Re: Further Evolution beyond the Human?

Melhulan (
10 Oct 1996 15:25:34 GMT

If "silicon" based computer life (including micro non-organic machines)
would evolve in parallel to carbon based life,would we face a Steven
King nightmare where machines and humans would be at war

In <539o9n$> (George C. Lindauer) writes:
>Brian Davison ( wrote:
>: I have an interesting theory on evolution to consider. It seems
>: likely that the natural process of evolution is finished, and
mankind is
>: the final product of that evolution. So the question remains, what
>: comes next?
>What you are saying in effect is, you have reason to believe other
>the scientific premise 'what happened before will happen again'. If
>do have this reason to believe... what does it say about the whole
>of science, parts of which you have used as a basis for your argument?
>: Is mankind destined to live until the end of the Earth, the final
>: most advanced product of our planet? It seems unlikely, humans
>: all have only occupied the planet for a fraction of its history. We
>: also seem to have this urge of self-destruction, the results of
>: are now being played out before us. Instead of becoming extinct
>: an outside event like the Dinosaurs (if they were indeed killed off
by a
>: meteorite) the human race would probably destroy itself.
>: If you accept this, the question becomes- was this self-destructive
>: in built? Was it part of the evolutionary `program' so that
>: we would die out in preperation for the next step? Now what would
>next step become?
>Well first thing... it depends on whether you call a caterpillar
>in the moment preceiding it turning into a butterfly. Second thing...
>If I go to the forest and want to put up a house, then I have to cut
>trees. Why? Partly for material... and partly because the house
>fit there if there are already trees. So it is a necessary principle
>nature that to make room for one thing another must isometimes
>go by the wayside... This is basic science and I don't know why it
>studied. Anyway you can also see this in the 'dust' phenomena... no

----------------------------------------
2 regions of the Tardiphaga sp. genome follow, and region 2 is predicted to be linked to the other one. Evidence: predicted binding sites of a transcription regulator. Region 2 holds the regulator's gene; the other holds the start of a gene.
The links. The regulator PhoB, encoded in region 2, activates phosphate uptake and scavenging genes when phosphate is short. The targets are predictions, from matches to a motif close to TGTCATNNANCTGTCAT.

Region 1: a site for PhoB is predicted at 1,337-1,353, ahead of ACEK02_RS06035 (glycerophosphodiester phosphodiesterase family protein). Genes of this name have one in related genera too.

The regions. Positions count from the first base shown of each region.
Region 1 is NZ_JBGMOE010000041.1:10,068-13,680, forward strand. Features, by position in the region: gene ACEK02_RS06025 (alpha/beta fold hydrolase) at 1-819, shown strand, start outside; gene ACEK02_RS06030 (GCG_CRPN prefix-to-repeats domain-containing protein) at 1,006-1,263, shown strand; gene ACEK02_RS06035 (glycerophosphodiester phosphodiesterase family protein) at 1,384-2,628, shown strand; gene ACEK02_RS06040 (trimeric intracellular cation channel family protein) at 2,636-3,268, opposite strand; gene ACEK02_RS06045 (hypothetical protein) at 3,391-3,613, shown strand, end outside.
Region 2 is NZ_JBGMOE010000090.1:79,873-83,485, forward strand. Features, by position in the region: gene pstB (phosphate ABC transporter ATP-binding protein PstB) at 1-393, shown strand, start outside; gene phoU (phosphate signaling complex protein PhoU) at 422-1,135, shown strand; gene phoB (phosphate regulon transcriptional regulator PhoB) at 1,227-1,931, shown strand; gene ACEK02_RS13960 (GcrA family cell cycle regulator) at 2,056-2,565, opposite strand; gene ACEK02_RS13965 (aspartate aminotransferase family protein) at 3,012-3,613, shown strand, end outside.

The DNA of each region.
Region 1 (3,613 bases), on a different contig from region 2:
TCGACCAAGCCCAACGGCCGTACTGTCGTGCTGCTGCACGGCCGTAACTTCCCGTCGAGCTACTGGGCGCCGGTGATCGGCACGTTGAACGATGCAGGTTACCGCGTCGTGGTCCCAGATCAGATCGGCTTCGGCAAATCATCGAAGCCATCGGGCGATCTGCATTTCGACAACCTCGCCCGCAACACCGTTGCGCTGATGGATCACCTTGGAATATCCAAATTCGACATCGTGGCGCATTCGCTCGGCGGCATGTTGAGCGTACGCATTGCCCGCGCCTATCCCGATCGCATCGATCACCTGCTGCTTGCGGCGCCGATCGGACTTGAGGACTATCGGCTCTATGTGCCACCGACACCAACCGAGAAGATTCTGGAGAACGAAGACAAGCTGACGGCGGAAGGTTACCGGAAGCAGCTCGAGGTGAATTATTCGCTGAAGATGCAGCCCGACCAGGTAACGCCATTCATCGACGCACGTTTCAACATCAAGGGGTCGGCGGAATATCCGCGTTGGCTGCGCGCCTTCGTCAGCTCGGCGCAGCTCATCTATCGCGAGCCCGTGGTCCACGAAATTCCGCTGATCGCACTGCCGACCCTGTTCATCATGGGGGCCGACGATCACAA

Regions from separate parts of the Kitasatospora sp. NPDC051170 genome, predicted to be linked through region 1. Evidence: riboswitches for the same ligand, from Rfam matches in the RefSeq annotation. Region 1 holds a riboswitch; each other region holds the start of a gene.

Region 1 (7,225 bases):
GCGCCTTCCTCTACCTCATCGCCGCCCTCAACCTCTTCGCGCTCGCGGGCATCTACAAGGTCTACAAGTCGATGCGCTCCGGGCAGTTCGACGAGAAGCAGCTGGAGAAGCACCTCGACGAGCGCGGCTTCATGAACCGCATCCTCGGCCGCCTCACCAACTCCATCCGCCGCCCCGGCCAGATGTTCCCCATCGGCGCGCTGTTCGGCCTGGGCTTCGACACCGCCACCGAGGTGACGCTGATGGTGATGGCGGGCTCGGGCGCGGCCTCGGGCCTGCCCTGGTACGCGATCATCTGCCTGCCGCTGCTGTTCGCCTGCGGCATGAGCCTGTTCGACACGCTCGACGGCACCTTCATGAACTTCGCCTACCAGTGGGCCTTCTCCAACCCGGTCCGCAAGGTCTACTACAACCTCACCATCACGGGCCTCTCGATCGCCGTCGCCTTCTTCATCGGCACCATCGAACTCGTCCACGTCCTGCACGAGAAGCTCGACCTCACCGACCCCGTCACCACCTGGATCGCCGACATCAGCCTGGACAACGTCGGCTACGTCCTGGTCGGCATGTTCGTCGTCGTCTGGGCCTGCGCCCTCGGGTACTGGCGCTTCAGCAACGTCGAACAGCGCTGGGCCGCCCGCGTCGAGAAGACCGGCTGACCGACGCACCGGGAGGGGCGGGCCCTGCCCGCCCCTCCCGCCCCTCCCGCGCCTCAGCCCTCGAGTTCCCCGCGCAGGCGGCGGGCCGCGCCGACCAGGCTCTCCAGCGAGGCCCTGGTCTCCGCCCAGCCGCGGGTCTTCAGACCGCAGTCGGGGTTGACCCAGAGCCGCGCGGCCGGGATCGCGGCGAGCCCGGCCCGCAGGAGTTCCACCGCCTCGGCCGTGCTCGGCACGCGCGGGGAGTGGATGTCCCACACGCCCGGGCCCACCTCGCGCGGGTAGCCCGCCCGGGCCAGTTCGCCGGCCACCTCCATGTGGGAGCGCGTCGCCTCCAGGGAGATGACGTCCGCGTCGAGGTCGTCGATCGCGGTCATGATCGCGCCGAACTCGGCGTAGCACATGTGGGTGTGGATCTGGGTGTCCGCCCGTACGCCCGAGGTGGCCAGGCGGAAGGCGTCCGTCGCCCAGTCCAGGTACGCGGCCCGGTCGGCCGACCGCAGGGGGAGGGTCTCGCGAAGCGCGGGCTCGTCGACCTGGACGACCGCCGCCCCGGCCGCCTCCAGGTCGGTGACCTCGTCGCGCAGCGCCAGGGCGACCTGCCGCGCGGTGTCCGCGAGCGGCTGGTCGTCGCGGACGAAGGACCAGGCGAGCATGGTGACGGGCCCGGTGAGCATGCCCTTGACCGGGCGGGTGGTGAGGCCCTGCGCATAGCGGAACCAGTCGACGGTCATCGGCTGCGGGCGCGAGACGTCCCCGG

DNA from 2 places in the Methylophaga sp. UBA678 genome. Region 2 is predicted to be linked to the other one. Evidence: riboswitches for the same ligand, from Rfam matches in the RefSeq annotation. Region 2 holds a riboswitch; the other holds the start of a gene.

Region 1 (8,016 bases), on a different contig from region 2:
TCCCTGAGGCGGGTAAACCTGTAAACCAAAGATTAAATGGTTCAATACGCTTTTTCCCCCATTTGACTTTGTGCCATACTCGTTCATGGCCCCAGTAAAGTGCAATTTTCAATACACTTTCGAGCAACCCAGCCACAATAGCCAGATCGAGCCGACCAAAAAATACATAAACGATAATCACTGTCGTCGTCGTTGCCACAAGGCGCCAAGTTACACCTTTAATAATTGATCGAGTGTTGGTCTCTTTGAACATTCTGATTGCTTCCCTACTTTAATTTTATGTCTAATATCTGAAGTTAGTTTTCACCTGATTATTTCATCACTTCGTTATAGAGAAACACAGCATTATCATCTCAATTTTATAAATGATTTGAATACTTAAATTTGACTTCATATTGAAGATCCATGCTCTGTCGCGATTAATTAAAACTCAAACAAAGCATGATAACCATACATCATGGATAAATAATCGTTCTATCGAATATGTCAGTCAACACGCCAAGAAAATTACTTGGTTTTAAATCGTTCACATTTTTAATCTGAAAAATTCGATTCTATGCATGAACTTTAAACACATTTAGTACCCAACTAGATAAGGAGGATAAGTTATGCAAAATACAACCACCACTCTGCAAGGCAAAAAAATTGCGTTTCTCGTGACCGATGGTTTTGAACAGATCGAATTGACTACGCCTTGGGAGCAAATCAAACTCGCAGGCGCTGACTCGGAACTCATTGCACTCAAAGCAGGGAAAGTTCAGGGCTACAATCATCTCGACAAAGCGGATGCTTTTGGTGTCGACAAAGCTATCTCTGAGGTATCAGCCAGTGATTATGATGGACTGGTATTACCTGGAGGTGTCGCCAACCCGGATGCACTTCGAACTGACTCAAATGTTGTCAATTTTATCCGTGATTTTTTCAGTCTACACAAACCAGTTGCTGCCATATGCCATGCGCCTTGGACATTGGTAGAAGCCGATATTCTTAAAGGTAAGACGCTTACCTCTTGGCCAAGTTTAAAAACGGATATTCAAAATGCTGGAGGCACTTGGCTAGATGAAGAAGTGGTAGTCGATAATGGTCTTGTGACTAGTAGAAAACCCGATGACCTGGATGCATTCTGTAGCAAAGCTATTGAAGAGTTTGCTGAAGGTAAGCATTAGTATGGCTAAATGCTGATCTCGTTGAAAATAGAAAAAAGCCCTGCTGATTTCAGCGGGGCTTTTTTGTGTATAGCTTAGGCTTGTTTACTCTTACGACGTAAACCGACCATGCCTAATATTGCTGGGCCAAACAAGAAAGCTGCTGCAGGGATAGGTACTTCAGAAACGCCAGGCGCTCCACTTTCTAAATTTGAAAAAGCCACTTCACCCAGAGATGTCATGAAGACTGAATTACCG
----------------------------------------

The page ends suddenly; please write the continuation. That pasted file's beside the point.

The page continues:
>matter how often you clean you will be cleaning again. And you can
see it in
>the fact that cups don't hold infinite amounts of liquid... if you
want to
>start carrying tea around you have to dump the water first. Also
>do die, giving of what they had so that other things may have the
>it takes to live. It is just naive to assume the the principle of
>has no place in the cosmos, just because men have this thing about
trying to
>get hold of as much as they can...
>: As everybody on the internet is surely aware of, computer
development is
>: advancing at a phenemonal rate, perhaps faster than any other
>: in history. It is surely not too far into the future that we can
>: develop computers which approach the complexity of the human brain
>: are `self-aware'. Computer developers admit that the next
generation of
>: processors being designed are done so with the aid of the previous
>: generation, and they do not fully understand the processes they are
>: using to achieve such astounding results. A computer with the
>: complexity of the human brain, able to think intelligently, with the
>: ability to process data at levels way faster than humans can
>: would obviously dwarf the human race! (shades of The Terminator
>For a time. Luckiliy that isn't all there is to it. In some of my
>other lives (hehe) I was a silicon-based lifeform. I grew tired of
>the reason? Everything had to have a reason before it could happen...
>and the reasons had to have reasons, and the reasons for the reasons
>to have reasons. Some people like that, I am sure... but for me it
>a bit much to be stuck with it all day every day. I yearned for a
>to make a choice that wasn't based on a prior reason... and here I am!
>: I watched a very interesting documentary the other night, and a
>: designer was speculating the possiblities of simulating the
>: process on a computer. An intelligent computer, could undergo the
>: natural selection (the method of choosing the best characteristics
>: ensure the best chance of survival and efficiency) process in a time
>: period phenomanally faster than the evolution of the human race!
>: the human race evolved very rapidly, compared to the development of
>: previously.
>Unfortunately you seem stuck with the notion that the human race AS IT
>is ALL IT CAN BE. In fact that is a bogus assumption, but I don't
have time
>for a lengthy essay on that topic.
>I like this one better: as part of the evolutionary process, men will
>eventually grow to have wings so they can fly about and not have to
>on autos and other forms of transportation. Unfortunately the problem
>that one is that the oil compaines have a vested interest in keeping
>AS THEY ARE so they can continue to rake in the cash... so if such
>evolutionary changes WERE to start coming about you can bet they would
>invest in drugs and things to keep it from happening. Oh well...